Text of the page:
Bank Group Contribution

The World Bank Group partnership with the OECS has been scaled up in recent years and now includes various forms of support for countries transitioning to a blue economy. The Bank has delivered two investment operations, and blue economy policy reforms are incorporated in the upcoming fiscal 2018 “Grenada—Blue Growth Development Policy Credit.” Along with financial assistance, the Bank has provided high-quality technical assistance and cutting-edge knowledge, as detailed above.

Partners

Bank partners in the region include the OECS Commission and its member states, which have supported these initiatives through both in-kind contributions and matching finance. The Global Environment Facility, another important contributor to blue economy initiatives in the region, supports projects such as the Caribbean Regional Oceanscape Project and learning and capacity development activities. The Caribbean Community has also been a great supporter and partner in endorsing the Bank’s report “Toward a Blue Economy.” Other partners include Virtual Educa, supporting capacity development activities, particularly those relating to innovation in ocean education, through both in-kind and financial contributions, and The Nature Conservancy, a strong supporter in the region providing in-kind technical expertise and developing analytical products for biodiversity conservation.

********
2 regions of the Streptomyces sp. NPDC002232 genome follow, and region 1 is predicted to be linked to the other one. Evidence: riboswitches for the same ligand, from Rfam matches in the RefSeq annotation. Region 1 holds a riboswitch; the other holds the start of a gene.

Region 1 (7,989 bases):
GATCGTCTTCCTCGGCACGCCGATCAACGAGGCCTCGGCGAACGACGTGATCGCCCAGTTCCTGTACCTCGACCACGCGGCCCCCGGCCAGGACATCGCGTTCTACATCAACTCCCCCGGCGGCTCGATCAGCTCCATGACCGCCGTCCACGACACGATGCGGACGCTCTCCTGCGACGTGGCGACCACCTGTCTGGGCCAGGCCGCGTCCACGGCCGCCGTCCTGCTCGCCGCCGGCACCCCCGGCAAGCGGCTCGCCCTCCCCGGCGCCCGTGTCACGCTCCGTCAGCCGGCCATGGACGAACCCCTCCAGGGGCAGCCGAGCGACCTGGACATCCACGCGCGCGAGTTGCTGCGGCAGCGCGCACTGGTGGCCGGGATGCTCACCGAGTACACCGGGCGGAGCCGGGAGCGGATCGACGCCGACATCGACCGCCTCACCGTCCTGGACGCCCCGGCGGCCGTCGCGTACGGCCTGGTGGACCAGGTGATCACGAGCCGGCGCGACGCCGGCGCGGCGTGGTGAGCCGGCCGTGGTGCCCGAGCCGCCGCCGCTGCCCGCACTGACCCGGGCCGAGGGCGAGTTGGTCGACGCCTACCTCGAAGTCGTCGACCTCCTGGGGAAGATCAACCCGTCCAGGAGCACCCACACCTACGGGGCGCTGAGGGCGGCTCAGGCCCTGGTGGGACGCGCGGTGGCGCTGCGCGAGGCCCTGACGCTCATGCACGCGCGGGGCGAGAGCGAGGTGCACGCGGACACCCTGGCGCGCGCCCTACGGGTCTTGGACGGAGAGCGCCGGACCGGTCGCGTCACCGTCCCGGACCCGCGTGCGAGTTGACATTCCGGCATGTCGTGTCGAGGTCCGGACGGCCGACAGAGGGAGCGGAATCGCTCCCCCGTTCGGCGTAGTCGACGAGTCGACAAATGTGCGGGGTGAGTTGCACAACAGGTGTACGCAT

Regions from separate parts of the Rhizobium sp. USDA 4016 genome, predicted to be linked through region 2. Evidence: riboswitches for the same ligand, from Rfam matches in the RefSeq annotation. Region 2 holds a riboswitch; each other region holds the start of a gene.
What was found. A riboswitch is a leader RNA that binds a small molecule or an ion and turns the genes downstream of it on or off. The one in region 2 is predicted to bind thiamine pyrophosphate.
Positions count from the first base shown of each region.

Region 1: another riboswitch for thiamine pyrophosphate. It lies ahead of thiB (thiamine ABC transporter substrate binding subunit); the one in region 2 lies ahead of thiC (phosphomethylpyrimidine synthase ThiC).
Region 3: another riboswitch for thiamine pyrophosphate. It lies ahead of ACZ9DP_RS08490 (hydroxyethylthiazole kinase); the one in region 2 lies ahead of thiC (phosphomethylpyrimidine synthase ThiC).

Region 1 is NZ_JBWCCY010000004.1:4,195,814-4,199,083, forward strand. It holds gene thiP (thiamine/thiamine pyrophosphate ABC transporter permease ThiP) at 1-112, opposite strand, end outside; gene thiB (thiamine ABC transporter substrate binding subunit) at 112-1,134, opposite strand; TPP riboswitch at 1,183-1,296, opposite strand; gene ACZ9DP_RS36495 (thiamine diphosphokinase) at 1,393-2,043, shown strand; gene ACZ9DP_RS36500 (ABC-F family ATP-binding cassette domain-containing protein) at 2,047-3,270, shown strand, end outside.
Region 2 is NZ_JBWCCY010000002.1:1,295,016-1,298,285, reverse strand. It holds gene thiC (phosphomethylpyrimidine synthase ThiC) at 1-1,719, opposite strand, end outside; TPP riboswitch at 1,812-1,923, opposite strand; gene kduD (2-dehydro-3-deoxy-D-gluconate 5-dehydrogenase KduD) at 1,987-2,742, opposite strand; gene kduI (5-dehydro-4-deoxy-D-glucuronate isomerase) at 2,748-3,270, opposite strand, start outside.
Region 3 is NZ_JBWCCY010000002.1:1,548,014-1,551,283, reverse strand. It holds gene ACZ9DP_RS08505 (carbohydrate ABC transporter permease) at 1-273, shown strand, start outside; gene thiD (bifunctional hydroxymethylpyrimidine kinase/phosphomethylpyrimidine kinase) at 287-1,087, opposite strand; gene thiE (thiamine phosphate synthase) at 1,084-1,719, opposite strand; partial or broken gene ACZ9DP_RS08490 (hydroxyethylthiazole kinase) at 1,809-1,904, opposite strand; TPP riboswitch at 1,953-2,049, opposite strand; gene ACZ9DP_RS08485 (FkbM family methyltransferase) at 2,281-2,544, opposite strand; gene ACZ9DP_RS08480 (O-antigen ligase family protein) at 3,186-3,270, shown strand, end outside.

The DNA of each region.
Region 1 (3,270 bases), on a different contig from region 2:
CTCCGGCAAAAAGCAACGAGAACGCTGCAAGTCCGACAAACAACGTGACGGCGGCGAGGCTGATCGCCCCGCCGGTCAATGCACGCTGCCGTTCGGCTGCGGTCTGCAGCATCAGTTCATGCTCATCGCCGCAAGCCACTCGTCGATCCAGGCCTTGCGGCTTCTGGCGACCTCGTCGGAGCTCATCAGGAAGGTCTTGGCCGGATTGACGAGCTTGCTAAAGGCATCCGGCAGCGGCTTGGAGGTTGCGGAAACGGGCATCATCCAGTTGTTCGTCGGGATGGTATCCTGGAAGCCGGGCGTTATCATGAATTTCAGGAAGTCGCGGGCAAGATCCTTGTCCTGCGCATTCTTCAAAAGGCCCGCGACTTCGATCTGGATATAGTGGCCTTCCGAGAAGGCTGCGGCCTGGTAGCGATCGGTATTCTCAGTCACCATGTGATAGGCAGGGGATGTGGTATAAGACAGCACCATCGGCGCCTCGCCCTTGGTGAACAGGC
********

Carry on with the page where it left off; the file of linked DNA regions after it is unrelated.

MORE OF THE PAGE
Other partnerships have been established with the GEF-funded Caribbean Large Marine Ecosystem Project implemented by the United Nations Development Programme to improve assessment of the status of the ecological systems and the region’s natural capital and to support policy recommendations for conservation. The Caribbean Challenge Initiative aims to support effective conservation and management of at least 20 percent of the marine and coastal environment by 2020, including sustainable financing mechanisms linked to the Caribbean Biodiversity Fund to cover long-term operating costs.

Cross-collaboration and knowledge sharing with the Climate Resilient Eastern Caribbean Marine Managed Areas Network Project, managed by the OECS Commission in partnership with The Nature Conservancy, aims to establish new marine managed areas while providing improved livelihood opportunities to the people living in the Eastern Caribbean.

Moving Forward

In line with the Regional Partnership Strategy FY2015–2019 Framework, the Bank will continue its partnership with the OECS. The blue economy approach fits directly into the Bank’s overarching goals of eradicating extreme poverty and promoting shared prosperity by working toward longer-term objectives of food security, jobs for coastal populations, and resilience to climate variability among those dependent on marine resources, who are currently among the region’s poorest and most vulnerable. Supporting the blue economy aligns well with regional policies and priorities, particularly the Eastern Caribbean Regional Ocean Policy and the associated Strategic Plan, which provides the framework for enhanced coordination and management of ocean resources in the Eastern Caribbean, where OECS plays a key role in regional ocean governance.